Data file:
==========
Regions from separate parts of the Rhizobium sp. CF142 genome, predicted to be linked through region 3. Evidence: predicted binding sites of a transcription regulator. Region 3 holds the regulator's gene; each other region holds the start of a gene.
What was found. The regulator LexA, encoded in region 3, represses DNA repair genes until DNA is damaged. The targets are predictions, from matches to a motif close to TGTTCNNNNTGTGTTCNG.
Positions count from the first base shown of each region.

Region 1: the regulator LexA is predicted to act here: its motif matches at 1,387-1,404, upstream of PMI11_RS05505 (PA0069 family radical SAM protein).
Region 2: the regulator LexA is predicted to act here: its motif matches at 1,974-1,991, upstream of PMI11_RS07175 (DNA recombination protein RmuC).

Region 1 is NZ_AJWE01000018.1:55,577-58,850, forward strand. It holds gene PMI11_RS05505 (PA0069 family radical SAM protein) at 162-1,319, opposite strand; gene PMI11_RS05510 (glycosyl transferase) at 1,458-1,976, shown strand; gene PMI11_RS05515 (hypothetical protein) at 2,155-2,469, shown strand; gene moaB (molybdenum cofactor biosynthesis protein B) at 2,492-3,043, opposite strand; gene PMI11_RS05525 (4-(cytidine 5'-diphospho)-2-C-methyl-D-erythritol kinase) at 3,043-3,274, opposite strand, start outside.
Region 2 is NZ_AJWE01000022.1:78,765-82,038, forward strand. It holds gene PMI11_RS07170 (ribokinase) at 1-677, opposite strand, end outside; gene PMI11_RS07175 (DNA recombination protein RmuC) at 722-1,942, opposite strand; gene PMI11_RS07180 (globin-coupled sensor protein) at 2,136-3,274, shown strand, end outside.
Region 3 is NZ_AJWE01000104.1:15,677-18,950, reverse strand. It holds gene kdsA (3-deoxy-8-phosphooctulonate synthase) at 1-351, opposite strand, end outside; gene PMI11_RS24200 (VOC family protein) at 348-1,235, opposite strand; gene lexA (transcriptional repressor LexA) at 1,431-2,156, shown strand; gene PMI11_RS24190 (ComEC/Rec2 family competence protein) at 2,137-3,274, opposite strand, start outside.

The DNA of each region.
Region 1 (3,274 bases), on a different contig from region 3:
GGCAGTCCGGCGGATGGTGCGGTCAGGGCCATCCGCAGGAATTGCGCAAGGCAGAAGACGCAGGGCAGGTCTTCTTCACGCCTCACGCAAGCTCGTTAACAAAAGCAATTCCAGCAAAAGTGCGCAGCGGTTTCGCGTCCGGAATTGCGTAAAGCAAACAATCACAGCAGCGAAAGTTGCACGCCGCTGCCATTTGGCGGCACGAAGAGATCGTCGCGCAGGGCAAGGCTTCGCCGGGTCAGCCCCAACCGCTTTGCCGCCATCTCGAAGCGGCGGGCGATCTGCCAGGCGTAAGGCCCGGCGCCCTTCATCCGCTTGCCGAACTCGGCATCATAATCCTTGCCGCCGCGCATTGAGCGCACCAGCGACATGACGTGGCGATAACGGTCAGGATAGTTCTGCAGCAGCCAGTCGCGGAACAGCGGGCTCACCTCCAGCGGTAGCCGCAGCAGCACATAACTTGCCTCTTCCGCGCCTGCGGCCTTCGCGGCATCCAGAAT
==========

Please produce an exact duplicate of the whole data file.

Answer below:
Regions from separate parts of the Rhizobium sp. CF142 genome, predicted to be linked through region 3. Evidence: predicted binding sites of a transcription regulator. Region 3 holds the regulator's gene; each other region holds the start of a gene.
What was found. The regulator LexA, encoded in region 3, represses DNA repair genes until DNA is damaged. The targets are predictions, from matches to a motif close to TGTTCNNNNTGTGTTCNG.
Positions count from the first base shown of each region.

Region 1: the regulator LexA is predicted to act here: its motif matches at 1,387-1,404, upstream of PMI11_RS05505 (PA0069 family radical SAM protein).
Region 2: the regulator LexA is predicted to act here: its motif matches at 1,974-1,991, upstream of PMI11_RS07175 (DNA recombination protein RmuC).

Region 1 is NZ_AJWE01000018.1:55,577-58,850, forward strand. It holds gene PMI11_RS05505 (PA0069 family radical SAM protein) at 162-1,319, opposite strand; gene PMI11_RS05510 (glycosyl transferase) at 1,458-1,976, shown strand; gene PMI11_RS05515 (hypothetical protein) at 2,155-2,469, shown strand; gene moaB (molybdenum cofactor biosynthesis protein B) at 2,492-3,043, opposite strand; gene PMI11_RS05525 (4-(cytidine 5'-diphospho)-2-C-methyl-D-erythritol kinase) at 3,043-3,274, opposite strand, start outside.
Region 2 is NZ_AJWE01000022.1:78,765-82,038, forward strand. It holds gene PMI11_RS07170 (ribokinase) at 1-677, opposite strand, end outside; gene PMI11_RS07175 (DNA recombination protein RmuC) at 722-1,942, opposite strand; gene PMI11_RS07180 (globin-coupled sensor protein) at 2,136-3,274, shown strand, end outside.
Region 3 is NZ_AJWE01000104.1:15,677-18,950, reverse strand. It holds gene kdsA (3-deoxy-8-phosphooctulonate synthase) at 1-351, opposite strand, end outside; gene PMI11_RS24200 (VOC family protein) at 348-1,235, opposite strand; gene lexA (transcriptional repressor LexA) at 1,431-2,156, shown strand; gene PMI11_RS24190 (ComEC/Rec2 family competence protein) at 2,137-3,274, opposite strand, start outside.

The DNA of each region.
Region 1 (3,274 bases), on a different contig from region 3:
GGCAGTCCGGCGGATGGTGCGGTCAGGGCCATCCGCAGGAATTGCGCAAGGCAGAAGACGCAGGGCAGGTCTTCTTCACGCCTCACGCAAGCTCGTTAACAAAAGCAATTCCAGCAAAAGTGCGCAGCGGTTTCGCGTCCGGAATTGCGTAAAGCAAACAATCACAGCAGCGAAAGTTGCACGCCGCTGCCATTTGGCGGCACGAAGAGATCGTCGCGCAGGGCAAGGCTTCGCCGGGTCAGCCCCAACCGCTTTGCCGCCATCTCGAAGCGGCGGGCGATCTGCCAGGCGTAAGGCCCGGCGCCCTTCATCCGCTTGCCGAACTCGGCATCATAATCCTTGCCGCCGCGCATTGAGCGCACCAGCGACATGACGTGGCGATAACGGTCAGGATAGTTCTGCAGCAGCCAGTCGCGGAACAGCGGGCTCACCTCCAGCGGTAGCCGCAGCAGCACATAACTTGCCTCTTCCGCGCCTGCGGCCTTCGCGGCATCCAGAAT